Someone with his eyes fixed on the Nativity but greatly swept up in the goods of the Dickensian Christmas is G.K. Chesterton. He is particularly good in articulating what the benefits of a public Christmas are, and no less amid the general incomprehension of its participants. Even someone who doesn’t believe, he says, but “whose childhood has known a real Christmas” will always have available a mental link

between two ideas that most of mankind must regard as remote from each other; the idea of a baby and the idea of unknown strength that sustains the stars. His instincts and imagination can still connect them, when his reason can no longer see the need of the connection….

Here is something worth defending, something searingly hopeful and mysterious, and intimately tied to the Incarnation. The experience of a “real Christmas” is at the heart of much of the Christian reaction to the so-called war. But does demanding store clerks greet us in the correct words reflect this mystery? Does defending our cultural place by denouncing non-compliance and casting suspicion on our neighbors embody the daring of God’s infancy?

It seems to me that the only thing worse than the death of Christmas by means of cultural silence is that death coming by way of Christians training themselves to bristle, fight, nitpick, and sneer. Instead, Christians need to bear witness, and particularly where the world offers spite. That means internalizing the joy of the season and sharing it, not scrutinizing anyone else to see that they are. It may even mean ignoring provocation instead of giving a stout defense. It means getting small, imitating Jesus, and getting joyful, imitating the angels.

The words of Cardinal Newman convict me each time:

Such is the rule of our warfare. We advance by yielding; we rise by falling; we conquer by suffering; we persuade by silence; we become rich by [abundant giving]; we inherit the earth through meekness…. Heaven and earth shall sooner fall than this rule be reversed; it is the law of Christ’s kingdom, and nothing can reverse it but sin.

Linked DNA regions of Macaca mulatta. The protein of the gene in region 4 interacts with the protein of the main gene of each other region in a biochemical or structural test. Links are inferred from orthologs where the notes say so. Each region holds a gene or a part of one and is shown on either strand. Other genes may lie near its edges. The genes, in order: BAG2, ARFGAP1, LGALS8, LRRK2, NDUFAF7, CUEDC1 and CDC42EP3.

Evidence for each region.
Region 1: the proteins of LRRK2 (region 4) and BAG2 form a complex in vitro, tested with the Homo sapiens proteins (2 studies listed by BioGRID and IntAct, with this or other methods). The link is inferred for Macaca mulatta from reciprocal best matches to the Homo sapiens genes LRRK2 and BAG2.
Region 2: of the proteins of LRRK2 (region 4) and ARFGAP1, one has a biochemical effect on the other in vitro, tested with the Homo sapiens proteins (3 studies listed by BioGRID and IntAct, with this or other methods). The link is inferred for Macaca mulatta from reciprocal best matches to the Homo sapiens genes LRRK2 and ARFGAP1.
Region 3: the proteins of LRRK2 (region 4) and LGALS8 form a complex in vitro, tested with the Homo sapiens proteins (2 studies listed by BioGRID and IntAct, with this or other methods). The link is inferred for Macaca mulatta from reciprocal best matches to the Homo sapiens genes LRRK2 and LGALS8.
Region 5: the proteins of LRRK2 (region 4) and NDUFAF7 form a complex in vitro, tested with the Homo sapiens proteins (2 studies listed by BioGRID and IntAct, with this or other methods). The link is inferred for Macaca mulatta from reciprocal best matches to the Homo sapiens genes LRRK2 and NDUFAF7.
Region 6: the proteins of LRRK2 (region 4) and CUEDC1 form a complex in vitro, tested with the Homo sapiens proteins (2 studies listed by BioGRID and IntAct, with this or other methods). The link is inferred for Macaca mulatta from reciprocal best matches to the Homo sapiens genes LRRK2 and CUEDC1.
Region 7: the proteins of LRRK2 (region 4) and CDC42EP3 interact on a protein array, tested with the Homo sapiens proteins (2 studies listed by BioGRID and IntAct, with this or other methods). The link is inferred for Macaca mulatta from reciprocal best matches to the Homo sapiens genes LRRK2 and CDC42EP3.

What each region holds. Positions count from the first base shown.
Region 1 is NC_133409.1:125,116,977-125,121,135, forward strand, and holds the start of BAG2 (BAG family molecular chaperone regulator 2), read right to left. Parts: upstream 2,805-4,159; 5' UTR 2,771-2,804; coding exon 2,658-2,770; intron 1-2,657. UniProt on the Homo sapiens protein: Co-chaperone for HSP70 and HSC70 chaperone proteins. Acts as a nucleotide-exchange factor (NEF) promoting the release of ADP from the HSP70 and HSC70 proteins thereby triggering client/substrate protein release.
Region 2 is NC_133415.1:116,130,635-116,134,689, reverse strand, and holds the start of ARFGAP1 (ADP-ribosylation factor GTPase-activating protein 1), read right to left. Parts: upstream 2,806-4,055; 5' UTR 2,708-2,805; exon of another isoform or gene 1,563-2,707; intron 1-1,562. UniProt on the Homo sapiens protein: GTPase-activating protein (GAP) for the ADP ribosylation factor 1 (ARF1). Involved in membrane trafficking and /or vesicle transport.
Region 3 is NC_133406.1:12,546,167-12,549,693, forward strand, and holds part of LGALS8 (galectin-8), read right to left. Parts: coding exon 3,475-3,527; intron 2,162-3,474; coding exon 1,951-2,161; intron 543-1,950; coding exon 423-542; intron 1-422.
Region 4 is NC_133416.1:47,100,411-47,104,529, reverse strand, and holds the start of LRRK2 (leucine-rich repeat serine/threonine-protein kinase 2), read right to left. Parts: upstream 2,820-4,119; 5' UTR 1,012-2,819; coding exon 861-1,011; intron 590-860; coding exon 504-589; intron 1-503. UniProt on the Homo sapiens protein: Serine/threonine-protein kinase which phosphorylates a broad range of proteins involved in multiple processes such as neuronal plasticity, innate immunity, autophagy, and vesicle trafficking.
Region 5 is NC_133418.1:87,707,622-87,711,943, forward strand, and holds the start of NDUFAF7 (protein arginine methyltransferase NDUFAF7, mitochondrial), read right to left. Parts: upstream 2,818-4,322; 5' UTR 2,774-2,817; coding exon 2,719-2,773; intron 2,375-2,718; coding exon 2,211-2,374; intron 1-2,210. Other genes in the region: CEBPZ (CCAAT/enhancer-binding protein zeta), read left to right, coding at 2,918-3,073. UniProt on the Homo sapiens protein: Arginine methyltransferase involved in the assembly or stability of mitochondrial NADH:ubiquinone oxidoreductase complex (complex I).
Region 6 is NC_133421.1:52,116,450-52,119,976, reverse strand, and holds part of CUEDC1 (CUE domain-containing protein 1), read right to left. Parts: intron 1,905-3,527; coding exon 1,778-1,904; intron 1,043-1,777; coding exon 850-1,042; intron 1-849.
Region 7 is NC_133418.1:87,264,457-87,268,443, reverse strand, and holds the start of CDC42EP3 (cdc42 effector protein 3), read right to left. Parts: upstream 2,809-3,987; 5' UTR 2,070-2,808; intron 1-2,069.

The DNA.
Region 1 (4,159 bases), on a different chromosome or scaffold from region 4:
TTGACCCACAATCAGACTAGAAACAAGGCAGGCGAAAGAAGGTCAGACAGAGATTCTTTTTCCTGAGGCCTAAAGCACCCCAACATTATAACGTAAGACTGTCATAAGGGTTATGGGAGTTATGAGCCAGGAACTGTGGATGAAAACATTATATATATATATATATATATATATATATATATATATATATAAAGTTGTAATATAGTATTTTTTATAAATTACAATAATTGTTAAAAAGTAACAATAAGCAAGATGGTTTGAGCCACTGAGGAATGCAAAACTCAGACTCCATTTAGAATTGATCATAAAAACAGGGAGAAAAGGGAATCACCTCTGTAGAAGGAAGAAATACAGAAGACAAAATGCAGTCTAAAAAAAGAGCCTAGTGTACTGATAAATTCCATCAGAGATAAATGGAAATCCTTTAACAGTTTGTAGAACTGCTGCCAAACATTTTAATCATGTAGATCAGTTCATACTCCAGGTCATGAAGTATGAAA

So that’s my plan. This is our secret weapon in the culture wars, what might save Christmas for everyone. If snide derision were met with Christian joy and humility, instead of a counterblow, I don’t think there’s a chance Christmas could ever be extinguished, because that is precisely the spirit of Christmas, before we ever get to gifts and family and decorations in the town square. Without it, I don’t see how Christmas in the full and public sense can even survive.

And it’s important that it does survive, Dickens and all. It’s a great beachhead in a hostile and uncomprehending world, and every Scrooge needs his chance. Chesterton again:

The great majority of people will go on observing forms that cannot be explained; they will keep Christmas Day with Christmas gifts and Christmas benedictions; they will continue to do it; and some day suddenly wake up and discover why.

Let’s hope so, for all of us. And remember that the Christmas season is still running. As such, and with all the joy in the world: Merry Christmas!

Dan at Ignatius

Dan at Ignatius

Dan is the web editor of Ignatius Press Novels, and works with the Press in many areas of its internet marketing and outreach.

Tags: Charles Dickens Christmas culture G.K. Chesterton John Henry Newman scrooge

1 Comment

  1. John Herreid

    December 31, 2014 at 6:17 pm

    Very good.

    I suspect that the culture wars are more over than not, and that we lost. But there’s still often an attitude that people doing wrong are acting in full knowledge of Christian teaching, rather than being pretty much innocent of any knowledge of what the Church teaches other than a caricatured sketch offered up for lampooning by our media. So rather than shouting invective, the Newman game plan is probably the best strategy for the coming years.